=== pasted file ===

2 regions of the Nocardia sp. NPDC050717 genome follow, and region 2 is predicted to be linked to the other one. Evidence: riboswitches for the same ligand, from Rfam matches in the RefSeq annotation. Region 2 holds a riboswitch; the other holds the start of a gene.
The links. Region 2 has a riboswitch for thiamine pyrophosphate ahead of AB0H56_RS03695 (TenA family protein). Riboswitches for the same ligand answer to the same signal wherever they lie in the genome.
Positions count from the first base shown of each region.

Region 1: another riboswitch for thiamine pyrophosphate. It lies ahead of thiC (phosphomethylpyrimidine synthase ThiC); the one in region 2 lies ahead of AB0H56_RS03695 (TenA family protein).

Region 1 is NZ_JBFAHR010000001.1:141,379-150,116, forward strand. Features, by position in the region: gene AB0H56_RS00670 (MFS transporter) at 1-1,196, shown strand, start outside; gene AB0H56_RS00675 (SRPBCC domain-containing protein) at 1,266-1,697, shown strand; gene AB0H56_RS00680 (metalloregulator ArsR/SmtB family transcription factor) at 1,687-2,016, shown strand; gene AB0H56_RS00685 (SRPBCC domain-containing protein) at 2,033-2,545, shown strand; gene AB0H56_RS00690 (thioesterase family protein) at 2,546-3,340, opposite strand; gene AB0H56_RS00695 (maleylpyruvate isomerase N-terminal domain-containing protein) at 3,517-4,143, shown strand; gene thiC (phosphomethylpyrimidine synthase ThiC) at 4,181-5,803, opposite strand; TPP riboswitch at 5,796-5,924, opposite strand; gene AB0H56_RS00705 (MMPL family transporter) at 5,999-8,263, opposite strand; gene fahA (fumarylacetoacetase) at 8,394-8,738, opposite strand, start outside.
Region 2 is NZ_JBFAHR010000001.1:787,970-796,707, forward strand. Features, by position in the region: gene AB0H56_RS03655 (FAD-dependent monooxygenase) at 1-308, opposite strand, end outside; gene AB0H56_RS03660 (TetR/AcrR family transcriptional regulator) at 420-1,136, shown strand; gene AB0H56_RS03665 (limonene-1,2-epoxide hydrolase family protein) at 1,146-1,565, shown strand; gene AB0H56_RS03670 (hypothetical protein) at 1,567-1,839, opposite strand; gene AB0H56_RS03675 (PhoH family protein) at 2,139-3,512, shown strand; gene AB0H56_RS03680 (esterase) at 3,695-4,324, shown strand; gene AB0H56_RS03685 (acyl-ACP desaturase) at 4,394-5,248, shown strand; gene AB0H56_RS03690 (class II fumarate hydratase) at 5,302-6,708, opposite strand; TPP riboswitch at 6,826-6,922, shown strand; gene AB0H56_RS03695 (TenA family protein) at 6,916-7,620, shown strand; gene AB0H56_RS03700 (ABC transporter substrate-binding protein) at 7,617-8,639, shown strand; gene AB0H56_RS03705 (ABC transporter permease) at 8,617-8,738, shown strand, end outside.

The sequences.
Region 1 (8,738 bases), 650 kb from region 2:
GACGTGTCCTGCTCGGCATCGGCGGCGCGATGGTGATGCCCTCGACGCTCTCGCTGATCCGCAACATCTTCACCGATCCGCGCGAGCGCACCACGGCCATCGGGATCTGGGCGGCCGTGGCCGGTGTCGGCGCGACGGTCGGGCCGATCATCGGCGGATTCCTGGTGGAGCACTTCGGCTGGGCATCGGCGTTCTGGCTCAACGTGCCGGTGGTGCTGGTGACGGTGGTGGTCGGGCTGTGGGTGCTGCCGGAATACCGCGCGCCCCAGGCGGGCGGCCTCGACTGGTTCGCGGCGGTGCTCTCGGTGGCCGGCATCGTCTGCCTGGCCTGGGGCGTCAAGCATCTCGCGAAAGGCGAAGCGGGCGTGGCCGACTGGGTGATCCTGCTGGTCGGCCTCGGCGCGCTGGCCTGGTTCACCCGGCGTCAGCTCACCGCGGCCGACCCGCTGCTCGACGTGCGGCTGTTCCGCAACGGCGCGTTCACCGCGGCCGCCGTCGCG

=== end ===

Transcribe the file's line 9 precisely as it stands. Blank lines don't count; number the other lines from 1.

GACGTGTCCTGCTCGGCATCGGCGGCGCGATGGTGATGCCCTCGACGCTCTCGCTGATCCGCAACATCTTCACCGATCCGCGCGAGCGCACCACGGCCATCGGGATCTGGGCGGCCGTGGCCGGTGTCGGCGCGACGGTCGGGCCGATCATCGGCGGATTCCTGGTGGAGCACTTCGGCTGGGCATCGGCGTTCTGGCTCAACGTGCCGGTGGTGCTGGTGACGGTGGTGGTCGGGCTGTGGGTGCTGCCGGAATACCGCGCGCCCCAGGCGGGCGGCCTCGACTGGTTCGCGGCGGTGCTCTCGGTGGCCGGCATCGTCTGCCTGGCCTGGGGCGTCAAGCATCTCGCGAAAGGCGAAGCGGGCGTGGCCGACTGGGTGATCCTGCTGGTCGGCCTCGGCGCGCTGGCCTGGTTCACCCGGCGTCAGCTCACCGCGGCCGACCCGCTGCTCGACGTGCGGCTGTTCCGCAACGGCGCGTTCACCGCGGCCGCCGTCGCG